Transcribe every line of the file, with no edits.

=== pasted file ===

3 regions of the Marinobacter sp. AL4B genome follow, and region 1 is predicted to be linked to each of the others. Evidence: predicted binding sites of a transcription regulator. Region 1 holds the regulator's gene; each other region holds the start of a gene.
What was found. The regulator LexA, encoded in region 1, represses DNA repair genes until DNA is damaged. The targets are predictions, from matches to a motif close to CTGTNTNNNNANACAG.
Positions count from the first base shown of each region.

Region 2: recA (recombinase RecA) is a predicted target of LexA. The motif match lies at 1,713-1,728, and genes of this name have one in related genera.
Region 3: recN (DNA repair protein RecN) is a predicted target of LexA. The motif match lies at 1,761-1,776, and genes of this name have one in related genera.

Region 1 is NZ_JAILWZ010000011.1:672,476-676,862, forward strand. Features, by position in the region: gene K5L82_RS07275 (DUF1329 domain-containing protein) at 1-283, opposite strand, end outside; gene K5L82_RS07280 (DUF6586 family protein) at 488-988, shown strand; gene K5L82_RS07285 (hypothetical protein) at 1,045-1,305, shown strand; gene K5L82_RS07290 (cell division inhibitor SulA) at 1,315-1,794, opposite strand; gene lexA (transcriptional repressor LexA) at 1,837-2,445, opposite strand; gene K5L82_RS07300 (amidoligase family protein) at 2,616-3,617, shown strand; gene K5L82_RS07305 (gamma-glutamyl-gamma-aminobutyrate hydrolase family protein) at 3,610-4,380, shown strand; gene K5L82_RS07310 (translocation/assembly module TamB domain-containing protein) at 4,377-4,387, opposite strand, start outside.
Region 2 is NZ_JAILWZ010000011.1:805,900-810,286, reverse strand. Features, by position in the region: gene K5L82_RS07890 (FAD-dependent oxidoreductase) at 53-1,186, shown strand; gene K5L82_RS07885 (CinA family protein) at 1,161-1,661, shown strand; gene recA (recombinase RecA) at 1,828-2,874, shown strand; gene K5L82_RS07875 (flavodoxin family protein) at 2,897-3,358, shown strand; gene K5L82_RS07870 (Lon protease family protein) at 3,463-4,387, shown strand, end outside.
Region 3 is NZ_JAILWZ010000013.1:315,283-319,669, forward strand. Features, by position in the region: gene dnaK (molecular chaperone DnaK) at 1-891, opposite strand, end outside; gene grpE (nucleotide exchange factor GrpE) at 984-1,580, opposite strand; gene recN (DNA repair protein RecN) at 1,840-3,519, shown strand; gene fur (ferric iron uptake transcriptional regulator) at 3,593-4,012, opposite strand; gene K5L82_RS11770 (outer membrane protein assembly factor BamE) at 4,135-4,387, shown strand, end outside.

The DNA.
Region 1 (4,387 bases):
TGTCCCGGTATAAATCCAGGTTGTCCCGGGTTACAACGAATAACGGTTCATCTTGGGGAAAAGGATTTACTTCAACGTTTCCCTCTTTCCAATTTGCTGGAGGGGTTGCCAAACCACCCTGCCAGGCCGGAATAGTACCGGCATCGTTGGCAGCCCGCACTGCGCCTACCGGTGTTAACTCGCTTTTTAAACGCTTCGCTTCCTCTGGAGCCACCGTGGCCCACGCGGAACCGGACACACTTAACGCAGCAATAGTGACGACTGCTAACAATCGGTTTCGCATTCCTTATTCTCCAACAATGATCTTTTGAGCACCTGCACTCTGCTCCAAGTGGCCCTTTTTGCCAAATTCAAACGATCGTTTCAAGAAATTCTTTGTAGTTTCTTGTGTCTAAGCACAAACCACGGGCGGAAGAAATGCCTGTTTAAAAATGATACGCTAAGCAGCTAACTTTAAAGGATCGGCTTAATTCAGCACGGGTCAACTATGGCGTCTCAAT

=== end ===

3 regions of the Marinobacter sp. AL4B genome follow, and region 1 is predicted to be linked to each of the others. Evidence: predicted binding sites of a transcription regulator. Region 1 holds the regulator's gene; each other region holds the start of a gene.
What was found. The regulator LexA, encoded in region 1, represses DNA repair genes until DNA is damaged. The targets are predictions, from matches to a motif close to CTGTNTNNNNANACAG.
Positions count from the first base shown of each region.

Region 2: recA (recombinase RecA) is a predicted target of LexA. The motif match lies at 1,713-1,728, and genes of this name have one in related genera.
Region 3: recN (DNA repair protein RecN) is a predicted target of LexA. The motif match lies at 1,761-1,776, and genes of this name have one in related genera.

Region 1 is NZ_JAILWZ010000011.1:672,476-676,862, forward strand. Features, by position in the region: gene K5L82_RS07275 (DUF1329 domain-containing protein) at 1-283, opposite strand, end outside; gene K5L82_RS07280 (DUF6586 family protein) at 488-988, shown strand; gene K5L82_RS07285 (hypothetical protein) at 1,045-1,305, shown strand; gene K5L82_RS07290 (cell division inhibitor SulA) at 1,315-1,794, opposite strand; gene lexA (transcriptional repressor LexA) at 1,837-2,445, opposite strand; gene K5L82_RS07300 (amidoligase family protein) at 2,616-3,617, shown strand; gene K5L82_RS07305 (gamma-glutamyl-gamma-aminobutyrate hydrolase family protein) at 3,610-4,380, shown strand; gene K5L82_RS07310 (translocation/assembly module TamB domain-containing protein) at 4,377-4,387, opposite strand, start outside.
Region 2 is NZ_JAILWZ010000011.1:805,900-810,286, reverse strand. Features, by position in the region: gene K5L82_RS07890 (FAD-dependent oxidoreductase) at 53-1,186, shown strand; gene K5L82_RS07885 (CinA family protein) at 1,161-1,661, shown strand; gene recA (recombinase RecA) at 1,828-2,874, shown strand; gene K5L82_RS07875 (flavodoxin family protein) at 2,897-3,358, shown strand; gene K5L82_RS07870 (Lon protease family protein) at 3,463-4,387, shown strand, end outside.
Region 3 is NZ_JAILWZ010000013.1:315,283-319,669, forward strand. Features, by position in the region: gene dnaK (molecular chaperone DnaK) at 1-891, opposite strand, end outside; gene grpE (nucleotide exchange factor GrpE) at 984-1,580, opposite strand; gene recN (DNA repair protein RecN) at 1,840-3,519, shown strand; gene fur (ferric iron uptake transcriptional regulator) at 3,593-4,012, opposite strand; gene K5L82_RS11770 (outer membrane protein assembly factor BamE) at 4,135-4,387, shown strand, end outside.

The DNA.
Region 1 (4,387 bases):
TGTCCCGGTATAAATCCAGGTTGTCCCGGGTTACAACGAATAACGGTTCATCTTGGGGAAAAGGATTTACTTCAACGTTTCCCTCTTTCCAATTTGCTGGAGGGGTTGCCAAACCACCCTGCCAGGCCGGAATAGTACCGGCATCGTTGGCAGCCCGCACTGCGCCTACCGGTGTTAACTCGCTTTTTAAACGCTTCGCTTCCTCTGGAGCCACCGTGGCCCACGCGGAACCGGACACACTTAACGCAGCAATAGTGACGACTGCTAACAATCGGTTTCGCATTCCTTATTCTCCAACAATGATCTTTTGAGCACCTGCACTCTGCTCCAAGTGGCCCTTTTTGCCAAATTCAAACGATCGTTTCAAGAAATTCTTTGTAGTTTCTTGTGTCTAAGCACAAACCACGGGCGGAAGAAATGCCTGTTTAAAAATGATACGCTAAGCAGCTAACTTTAAAGGATCGGCTTAATTCAGCACGGGTCAACTATGGCGTCTCAAT